It is usually around the ages of five or six in which children experience their first trip to the bowling alley. Whether it is attributed to a birthday party or a family outing on a Saturday night, the chance to hit the lanes at an early age can be rewarding if the youngster learns the basics to bowling. Understanding the rules and proper etiquette at this young age will prepare the child some fun times and make life easier on the older more experienced bowlers. The main objective in teaching a six year old the game of bowling is to have fun. The technical aspects of the game will be learned at a much later age after rules and procedure are mastered. The main bowling objectives to consider with a six year old is having the right attire, equipment and learning the rules
When bringing along the youngster to the alley, it is imperative that the child wear comfortable fitting clothes. The golden rule for bowling attire is to always have a pair of socks available. The rest of the attire should be considered loose fitting and comfortable. If planning a bowling outing in the summer, consider the potential for the lanes to be quite cool due to air conditioning so dress comfortable and maybe consider jeans or sweatpants.
A six year old bowler will typically require a ball in the six to eight pound class. Before wasting time walking up and down the lanes looking for that light weight bowling ball, consult the service counter to see if they have one available to minimize your search. If help is not available, then seek out a bowling ball that the child can safely lift up without too much strain.
Once the ball is selected, the shoes must be checked out at the service counter. Allow for a comfortable fit in the bowling shoes. Most shoes rented at the counter have extremely long laces so they will most likely have to be double or triple tied to avoid tripping.
Just like many other sports, bowling requires courtesy paid to others that are participating in your own group as well as those to the left and right of your area. Instruct the young bowler in your group the importance of following the bowling turn order. Emphasize that once the turn is over, he or she should return to the seat until it is their turn again. Teach the young children the courtesy that is paid to those bowlers in neighboring lanes. The right of way is given to the bowler to the immediate right.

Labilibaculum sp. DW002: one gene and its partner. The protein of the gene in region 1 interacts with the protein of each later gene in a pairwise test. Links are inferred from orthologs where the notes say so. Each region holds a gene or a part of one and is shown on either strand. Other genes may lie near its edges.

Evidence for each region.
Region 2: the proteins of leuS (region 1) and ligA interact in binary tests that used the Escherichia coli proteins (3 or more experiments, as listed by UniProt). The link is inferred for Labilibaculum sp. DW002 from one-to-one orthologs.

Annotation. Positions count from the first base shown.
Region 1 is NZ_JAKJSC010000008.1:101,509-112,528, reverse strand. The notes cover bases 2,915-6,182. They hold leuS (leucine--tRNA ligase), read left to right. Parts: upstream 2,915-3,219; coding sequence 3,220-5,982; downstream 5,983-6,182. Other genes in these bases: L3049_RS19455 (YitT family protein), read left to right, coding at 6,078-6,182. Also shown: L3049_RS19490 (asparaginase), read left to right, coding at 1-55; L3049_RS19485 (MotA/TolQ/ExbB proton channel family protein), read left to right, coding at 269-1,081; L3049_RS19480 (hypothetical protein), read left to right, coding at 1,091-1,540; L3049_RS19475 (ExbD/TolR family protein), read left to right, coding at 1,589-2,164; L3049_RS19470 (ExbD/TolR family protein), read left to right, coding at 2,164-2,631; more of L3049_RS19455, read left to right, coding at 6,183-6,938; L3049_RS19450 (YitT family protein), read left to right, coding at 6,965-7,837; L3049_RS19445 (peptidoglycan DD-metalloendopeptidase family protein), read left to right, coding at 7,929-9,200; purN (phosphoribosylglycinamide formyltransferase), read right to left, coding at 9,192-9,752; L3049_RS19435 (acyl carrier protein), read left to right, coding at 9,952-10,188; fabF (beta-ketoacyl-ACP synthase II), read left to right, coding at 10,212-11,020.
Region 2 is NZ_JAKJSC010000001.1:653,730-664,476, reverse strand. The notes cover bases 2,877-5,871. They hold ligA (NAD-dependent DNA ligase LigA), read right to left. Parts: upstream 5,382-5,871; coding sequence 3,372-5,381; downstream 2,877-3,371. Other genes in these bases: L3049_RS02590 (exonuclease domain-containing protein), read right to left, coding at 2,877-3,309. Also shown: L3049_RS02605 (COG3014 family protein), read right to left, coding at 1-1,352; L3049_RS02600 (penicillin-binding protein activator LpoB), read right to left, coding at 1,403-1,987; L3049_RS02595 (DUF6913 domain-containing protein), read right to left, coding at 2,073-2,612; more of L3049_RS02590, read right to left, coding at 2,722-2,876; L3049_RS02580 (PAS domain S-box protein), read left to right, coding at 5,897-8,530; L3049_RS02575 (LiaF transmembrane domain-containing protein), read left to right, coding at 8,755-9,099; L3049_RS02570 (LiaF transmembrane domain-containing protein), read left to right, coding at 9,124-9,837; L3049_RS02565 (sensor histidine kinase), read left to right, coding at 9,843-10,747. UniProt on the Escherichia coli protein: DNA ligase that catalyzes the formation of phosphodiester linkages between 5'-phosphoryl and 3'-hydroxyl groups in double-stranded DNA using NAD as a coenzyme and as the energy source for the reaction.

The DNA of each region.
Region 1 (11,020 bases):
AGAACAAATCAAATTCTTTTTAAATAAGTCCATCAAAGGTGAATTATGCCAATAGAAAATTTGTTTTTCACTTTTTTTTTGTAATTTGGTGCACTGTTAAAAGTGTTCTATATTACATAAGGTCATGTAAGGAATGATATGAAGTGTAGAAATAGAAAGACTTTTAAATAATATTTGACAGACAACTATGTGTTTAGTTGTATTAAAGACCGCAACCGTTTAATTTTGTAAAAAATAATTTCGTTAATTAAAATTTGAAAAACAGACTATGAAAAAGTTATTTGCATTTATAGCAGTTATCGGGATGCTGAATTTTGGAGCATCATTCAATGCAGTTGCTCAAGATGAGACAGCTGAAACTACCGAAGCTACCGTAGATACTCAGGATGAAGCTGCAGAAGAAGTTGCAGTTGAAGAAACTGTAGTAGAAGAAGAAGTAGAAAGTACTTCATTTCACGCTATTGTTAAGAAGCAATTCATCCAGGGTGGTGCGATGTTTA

Rolling the ball
When arriving at the bowling alley, mention to the counter attendant that your group includes a young child that will require the use of “bumpers”. These little bumpers are nothing more than tiny rails that pop up to insure young children will be guaranteed to knock down a few pins at a minimum.
Teaching the child to actually bowl is pretty easy. Walk the child up the lane and show them the stop line and respective arrows on the alley. Have them take the ball and walk the ball to the end line and throw the ball using a nice release. Regardless of the throw, the ball should most likely knock down a few pins which will most likely get the youngster excited to throw again. Teach the child they are granted two throws for each turn; unless the first throw knocks down all ten pins.
If the ball is still too heavy for the youngster, request the use of a “ball” roller by the bowling alley staff. These ball rollers are usually large movable steel ramps for which the ball rests on top of ramp, and is gently pushed by the child and rolls down the lane towards the pins. If the bowling facility does not have this ball roller, simply teach the child to roll the ball with both hands.
First and foremost, do not get too hung up on low scores and teaching absolutely perfect technique to children at this young age. The proper grip, release, and position will all be learned and mastered after many more trips to the bowling alley. Keep the game simple and entertaining and most of all have fun.